Purification and Low Temperature Spectroscopy of Gecko Visual Pigments Green and Blue

Daisuke Kojima, Hiroo Imai, Toshiyuki Okano, Yoshitaka Fukada, Frederick Crescitelli, Torn Yoshizawa, Yoshinori Shichida*

*Corresponding author for this work

Research output: Contribution to journalArticlepeer-review

21 Citations (Scopus)


We purified two kinds of visual pigments, gecko green and gecko blue, from retinas of Tokay geckos (Gekko gekko) by two steps of column chromatography, and investigated their photobleaching processes by means of low temperature spectroscopy. Absorption maxima of gecko green and blue solubilized in a mixture of 3-[(3-cholamidopropyl)dimethylammonio]-l-propanesulfonate (CHAPS) and phosphatidylcholine were 522 and 465 nm, respectively, which are close to those observed in the photoreceptor cells. Low temperature spectroscopy identified six intermediates in the photobleaching process of gecko green; batho (λmax = 569 nm), BL (λmax = 519 nm), lumi (507 nm), meta I (~486 nm), meta II (~384 nm), and meta III intermediates (~500 nm). In contrast to the high similarity in amino acid sequence between gecko green and iodopsin [Kojima, D., et al. (1992) Proc. Natl. Acad. Sci. U.S.A. 89, 6841-6845], the batho-green did not revert thermally to original gecko green but converts to the next intermediate. The photobleaching process of gecko blue was investigated by low temperature spectroscopy, and three intermediates, meta I (λmax = ~470 nm), meta II (λmax = ~370 nm) and meta III (λmax = ~475 nm), were identified. A comparative study on the thermal behavior of meta intermediates revealed that the thermal stability of meta II intermediate of both of the gecko visual pigments is lower than that of metarhodopsin II. The result supports the idea that both the gecko visual pigments are cone-type ones.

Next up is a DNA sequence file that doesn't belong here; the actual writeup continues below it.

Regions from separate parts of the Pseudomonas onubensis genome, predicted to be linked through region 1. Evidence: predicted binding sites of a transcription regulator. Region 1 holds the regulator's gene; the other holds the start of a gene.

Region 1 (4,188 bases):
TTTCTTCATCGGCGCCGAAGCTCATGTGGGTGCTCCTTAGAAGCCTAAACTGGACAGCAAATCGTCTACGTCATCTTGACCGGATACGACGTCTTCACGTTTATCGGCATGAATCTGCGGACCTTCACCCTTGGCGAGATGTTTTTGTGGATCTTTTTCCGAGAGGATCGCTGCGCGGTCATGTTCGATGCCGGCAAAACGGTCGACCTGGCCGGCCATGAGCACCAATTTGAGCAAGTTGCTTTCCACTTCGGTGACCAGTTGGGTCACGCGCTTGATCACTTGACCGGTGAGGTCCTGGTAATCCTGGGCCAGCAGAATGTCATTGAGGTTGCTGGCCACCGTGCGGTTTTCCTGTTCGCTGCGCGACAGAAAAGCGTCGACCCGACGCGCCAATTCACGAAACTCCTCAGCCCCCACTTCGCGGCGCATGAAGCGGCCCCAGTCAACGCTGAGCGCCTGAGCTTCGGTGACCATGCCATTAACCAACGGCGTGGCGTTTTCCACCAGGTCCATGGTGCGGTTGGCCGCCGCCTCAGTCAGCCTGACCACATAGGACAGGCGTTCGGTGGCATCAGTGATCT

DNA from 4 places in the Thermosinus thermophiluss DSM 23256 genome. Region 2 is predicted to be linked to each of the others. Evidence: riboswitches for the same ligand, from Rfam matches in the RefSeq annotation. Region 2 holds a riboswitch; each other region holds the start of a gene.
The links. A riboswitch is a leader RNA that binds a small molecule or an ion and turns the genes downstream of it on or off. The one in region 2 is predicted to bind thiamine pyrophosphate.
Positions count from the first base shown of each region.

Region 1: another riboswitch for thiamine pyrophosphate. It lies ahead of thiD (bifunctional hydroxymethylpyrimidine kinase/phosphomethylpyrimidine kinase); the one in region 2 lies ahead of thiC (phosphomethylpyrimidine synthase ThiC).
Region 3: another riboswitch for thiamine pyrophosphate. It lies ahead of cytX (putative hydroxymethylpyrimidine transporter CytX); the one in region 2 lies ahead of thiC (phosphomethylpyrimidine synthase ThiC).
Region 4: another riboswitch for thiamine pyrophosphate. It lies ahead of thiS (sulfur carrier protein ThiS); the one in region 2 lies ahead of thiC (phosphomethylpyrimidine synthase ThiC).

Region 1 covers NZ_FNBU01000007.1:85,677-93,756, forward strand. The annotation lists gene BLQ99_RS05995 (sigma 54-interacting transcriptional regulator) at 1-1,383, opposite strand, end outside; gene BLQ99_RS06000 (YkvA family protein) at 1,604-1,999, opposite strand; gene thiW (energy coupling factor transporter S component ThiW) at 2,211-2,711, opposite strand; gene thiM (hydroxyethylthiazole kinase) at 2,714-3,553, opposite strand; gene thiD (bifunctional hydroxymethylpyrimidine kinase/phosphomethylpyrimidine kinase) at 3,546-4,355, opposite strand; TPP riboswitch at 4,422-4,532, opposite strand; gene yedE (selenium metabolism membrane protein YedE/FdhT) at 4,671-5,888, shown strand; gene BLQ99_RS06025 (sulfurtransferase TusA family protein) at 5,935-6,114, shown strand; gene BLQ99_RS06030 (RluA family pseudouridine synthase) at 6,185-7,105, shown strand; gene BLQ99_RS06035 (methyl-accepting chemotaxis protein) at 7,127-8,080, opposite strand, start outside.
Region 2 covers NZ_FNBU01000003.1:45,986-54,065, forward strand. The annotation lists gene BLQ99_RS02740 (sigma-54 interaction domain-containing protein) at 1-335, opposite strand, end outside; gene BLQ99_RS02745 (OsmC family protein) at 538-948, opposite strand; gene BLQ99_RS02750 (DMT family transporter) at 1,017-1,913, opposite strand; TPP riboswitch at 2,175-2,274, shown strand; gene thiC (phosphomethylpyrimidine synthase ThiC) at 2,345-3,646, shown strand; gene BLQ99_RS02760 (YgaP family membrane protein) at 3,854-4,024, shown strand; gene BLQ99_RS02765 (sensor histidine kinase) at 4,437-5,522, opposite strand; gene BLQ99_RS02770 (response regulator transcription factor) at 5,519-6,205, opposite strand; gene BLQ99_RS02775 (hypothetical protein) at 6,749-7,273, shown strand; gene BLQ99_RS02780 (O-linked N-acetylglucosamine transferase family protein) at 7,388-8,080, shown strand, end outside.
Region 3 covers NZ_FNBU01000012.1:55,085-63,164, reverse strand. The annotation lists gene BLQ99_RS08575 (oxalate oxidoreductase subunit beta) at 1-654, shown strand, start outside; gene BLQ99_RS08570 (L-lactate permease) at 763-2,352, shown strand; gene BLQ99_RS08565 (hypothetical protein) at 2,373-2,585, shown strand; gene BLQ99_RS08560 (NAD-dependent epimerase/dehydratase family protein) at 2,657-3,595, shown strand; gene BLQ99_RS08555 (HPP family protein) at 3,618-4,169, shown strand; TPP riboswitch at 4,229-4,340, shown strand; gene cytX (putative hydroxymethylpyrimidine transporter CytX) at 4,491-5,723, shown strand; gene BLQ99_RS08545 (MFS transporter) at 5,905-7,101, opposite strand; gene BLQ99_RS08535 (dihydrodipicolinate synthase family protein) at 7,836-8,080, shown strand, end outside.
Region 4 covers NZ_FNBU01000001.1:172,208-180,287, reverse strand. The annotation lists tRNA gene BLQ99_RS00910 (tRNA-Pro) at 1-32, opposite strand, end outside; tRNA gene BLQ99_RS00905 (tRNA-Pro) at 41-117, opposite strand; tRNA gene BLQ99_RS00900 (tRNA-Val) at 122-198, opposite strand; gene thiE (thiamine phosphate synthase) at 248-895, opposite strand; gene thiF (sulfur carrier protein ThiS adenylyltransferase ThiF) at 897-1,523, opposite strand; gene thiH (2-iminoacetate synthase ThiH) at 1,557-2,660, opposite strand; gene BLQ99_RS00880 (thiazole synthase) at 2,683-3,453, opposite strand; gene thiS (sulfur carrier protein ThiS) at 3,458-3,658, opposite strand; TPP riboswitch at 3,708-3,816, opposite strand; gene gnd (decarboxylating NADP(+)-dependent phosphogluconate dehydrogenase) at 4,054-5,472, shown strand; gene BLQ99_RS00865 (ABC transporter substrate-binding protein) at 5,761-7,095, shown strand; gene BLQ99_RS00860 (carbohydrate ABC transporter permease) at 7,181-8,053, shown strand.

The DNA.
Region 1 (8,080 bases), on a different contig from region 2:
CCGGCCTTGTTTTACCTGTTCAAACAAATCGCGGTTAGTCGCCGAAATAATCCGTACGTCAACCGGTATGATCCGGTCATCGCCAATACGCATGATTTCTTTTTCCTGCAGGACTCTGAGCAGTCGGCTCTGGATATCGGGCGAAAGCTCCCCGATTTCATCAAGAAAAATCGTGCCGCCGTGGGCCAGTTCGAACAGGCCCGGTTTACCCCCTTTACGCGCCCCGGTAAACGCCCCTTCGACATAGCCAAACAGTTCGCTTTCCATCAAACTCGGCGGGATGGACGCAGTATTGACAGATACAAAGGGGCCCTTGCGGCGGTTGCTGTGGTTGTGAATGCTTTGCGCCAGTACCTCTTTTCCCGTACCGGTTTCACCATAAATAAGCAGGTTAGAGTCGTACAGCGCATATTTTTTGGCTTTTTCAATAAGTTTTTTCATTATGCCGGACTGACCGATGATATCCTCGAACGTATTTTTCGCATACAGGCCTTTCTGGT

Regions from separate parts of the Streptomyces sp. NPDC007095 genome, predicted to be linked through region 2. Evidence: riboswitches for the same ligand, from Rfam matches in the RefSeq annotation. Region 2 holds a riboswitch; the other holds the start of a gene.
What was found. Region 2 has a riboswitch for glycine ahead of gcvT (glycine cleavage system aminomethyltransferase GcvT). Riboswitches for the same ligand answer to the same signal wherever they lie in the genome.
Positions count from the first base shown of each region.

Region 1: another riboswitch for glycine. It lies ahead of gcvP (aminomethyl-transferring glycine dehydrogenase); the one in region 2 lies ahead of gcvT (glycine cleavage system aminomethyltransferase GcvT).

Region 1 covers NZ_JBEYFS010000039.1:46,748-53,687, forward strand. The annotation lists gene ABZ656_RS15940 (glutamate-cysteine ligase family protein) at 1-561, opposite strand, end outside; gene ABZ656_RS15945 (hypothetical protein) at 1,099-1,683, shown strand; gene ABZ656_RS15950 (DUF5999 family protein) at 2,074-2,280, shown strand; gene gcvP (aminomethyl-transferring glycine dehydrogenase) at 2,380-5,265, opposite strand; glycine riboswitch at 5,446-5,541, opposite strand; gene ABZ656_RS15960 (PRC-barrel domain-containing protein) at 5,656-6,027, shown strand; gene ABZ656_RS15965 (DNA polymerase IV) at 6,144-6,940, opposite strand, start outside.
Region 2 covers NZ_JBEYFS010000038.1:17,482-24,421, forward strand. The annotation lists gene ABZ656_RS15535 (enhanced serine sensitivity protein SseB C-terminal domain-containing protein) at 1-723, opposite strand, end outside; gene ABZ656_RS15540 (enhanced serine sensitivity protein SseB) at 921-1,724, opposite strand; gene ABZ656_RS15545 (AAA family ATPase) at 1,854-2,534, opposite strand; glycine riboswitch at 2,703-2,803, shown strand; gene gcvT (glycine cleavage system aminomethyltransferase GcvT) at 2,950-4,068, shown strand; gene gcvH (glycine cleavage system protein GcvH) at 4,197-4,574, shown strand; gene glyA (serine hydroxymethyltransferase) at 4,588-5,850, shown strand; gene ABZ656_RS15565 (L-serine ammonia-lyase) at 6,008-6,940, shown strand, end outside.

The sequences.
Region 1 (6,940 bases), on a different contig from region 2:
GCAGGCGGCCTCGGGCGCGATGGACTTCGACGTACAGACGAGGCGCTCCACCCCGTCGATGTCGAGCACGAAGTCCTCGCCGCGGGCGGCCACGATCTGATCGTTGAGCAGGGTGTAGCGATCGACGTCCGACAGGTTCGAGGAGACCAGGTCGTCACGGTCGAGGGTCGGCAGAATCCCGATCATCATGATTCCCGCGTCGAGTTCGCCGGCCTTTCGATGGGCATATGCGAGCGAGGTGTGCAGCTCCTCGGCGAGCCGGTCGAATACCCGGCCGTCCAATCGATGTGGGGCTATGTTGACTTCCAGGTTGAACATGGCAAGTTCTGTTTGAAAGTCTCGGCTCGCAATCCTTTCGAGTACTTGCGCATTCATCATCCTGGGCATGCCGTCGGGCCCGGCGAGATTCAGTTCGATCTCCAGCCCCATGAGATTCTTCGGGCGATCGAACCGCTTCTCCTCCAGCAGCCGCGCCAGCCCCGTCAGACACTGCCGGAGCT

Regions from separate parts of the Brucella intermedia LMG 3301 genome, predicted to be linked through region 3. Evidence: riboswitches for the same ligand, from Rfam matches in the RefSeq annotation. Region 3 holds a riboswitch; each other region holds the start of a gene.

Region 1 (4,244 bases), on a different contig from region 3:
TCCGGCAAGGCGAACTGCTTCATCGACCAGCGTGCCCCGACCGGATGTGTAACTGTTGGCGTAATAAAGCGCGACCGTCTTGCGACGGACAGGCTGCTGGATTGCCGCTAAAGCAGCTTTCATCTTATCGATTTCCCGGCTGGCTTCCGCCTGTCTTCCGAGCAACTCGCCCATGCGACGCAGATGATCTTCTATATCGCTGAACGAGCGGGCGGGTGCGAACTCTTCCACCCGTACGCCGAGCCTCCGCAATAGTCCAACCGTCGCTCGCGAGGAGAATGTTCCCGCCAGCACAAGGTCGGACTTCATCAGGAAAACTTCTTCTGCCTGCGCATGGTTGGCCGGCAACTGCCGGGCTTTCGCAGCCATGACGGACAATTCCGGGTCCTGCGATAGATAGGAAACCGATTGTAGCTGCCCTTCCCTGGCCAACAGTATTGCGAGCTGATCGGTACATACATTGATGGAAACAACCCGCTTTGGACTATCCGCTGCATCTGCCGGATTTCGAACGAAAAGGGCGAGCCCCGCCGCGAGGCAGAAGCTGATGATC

Original languageEnglish
Pages (from-to)1096-1106
Number of pages11
Issue number3
Publication statusPublished - 1995 Jan
Externally publishedYes

ASJC Scopus subject areas

  • Biochemistry


Dive into the research topics of 'Purification and Low Temperature Spectroscopy of Gecko Visual Pigments Green and Blue'. Together they form a unique fingerprint.

Cite this